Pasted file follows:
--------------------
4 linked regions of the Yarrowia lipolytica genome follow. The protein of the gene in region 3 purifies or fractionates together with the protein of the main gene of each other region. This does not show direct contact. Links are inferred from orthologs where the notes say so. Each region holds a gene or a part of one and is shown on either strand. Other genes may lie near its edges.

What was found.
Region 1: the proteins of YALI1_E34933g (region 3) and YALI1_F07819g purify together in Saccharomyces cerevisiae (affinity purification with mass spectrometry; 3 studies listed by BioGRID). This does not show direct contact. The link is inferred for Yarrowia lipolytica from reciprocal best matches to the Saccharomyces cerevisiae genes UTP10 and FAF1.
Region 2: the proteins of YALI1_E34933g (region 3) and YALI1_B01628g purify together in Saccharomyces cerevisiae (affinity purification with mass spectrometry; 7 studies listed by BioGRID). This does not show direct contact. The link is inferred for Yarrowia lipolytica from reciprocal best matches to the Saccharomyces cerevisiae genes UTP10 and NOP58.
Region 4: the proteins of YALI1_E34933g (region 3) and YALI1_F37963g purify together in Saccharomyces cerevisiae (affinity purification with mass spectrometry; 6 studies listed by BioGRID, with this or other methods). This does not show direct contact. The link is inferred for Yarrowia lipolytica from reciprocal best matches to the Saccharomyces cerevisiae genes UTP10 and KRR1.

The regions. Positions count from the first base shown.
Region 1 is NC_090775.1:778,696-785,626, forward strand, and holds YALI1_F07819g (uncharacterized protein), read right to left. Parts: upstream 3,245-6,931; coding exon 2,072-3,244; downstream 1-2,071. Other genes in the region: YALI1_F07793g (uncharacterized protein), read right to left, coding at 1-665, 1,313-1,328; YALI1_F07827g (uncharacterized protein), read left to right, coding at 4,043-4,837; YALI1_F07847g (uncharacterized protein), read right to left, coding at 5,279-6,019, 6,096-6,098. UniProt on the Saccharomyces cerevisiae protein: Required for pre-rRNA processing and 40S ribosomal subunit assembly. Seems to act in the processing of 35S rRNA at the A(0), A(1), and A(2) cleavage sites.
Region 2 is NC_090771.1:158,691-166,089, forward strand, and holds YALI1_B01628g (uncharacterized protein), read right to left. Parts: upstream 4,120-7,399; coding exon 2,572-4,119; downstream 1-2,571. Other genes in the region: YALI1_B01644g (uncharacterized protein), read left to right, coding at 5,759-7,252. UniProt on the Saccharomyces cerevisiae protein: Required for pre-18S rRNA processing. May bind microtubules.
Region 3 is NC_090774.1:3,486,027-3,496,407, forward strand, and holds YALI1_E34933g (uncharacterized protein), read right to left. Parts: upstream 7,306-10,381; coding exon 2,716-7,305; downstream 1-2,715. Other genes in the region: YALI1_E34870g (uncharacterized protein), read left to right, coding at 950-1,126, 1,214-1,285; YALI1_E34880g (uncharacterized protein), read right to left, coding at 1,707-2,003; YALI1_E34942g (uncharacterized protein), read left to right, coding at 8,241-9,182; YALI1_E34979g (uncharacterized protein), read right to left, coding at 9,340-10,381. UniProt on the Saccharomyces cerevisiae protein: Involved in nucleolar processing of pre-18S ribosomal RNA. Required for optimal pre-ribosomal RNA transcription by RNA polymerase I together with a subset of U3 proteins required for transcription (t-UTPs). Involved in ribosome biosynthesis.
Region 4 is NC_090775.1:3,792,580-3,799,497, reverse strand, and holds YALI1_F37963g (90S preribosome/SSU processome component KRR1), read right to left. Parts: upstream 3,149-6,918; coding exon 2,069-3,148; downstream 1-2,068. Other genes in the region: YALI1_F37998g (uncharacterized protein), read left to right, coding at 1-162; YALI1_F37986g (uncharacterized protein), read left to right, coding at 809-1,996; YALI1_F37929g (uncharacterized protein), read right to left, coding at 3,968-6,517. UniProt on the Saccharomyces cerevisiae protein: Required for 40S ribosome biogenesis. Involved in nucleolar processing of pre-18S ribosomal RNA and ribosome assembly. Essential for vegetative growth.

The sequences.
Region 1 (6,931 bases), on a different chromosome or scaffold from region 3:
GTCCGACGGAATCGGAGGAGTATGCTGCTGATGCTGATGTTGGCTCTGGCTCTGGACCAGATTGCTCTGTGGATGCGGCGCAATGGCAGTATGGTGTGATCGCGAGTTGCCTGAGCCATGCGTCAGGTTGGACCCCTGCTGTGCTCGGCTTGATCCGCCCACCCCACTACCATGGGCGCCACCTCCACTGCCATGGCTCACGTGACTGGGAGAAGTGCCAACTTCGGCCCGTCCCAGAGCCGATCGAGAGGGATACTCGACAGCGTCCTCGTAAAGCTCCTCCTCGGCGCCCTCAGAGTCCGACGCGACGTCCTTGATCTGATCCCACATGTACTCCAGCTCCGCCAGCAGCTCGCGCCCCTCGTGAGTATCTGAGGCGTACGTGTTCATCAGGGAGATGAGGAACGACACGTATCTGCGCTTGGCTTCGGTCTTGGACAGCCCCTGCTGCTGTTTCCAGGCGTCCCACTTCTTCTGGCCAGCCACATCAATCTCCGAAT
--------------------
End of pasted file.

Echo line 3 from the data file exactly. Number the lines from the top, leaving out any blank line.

Region 1: the proteins of YALI1_E34933g (region 3) and YALI1_F07819g purify together in Saccharomyces cerevisiae (affinity purification with mass spectrometry; 3 studies listed by BioGRID). This does not show direct contact. The link is inferred for Yarrowia lipolytica from reciprocal best matches to the Saccharomyces cerevisiae genes UTP10 and FAF1.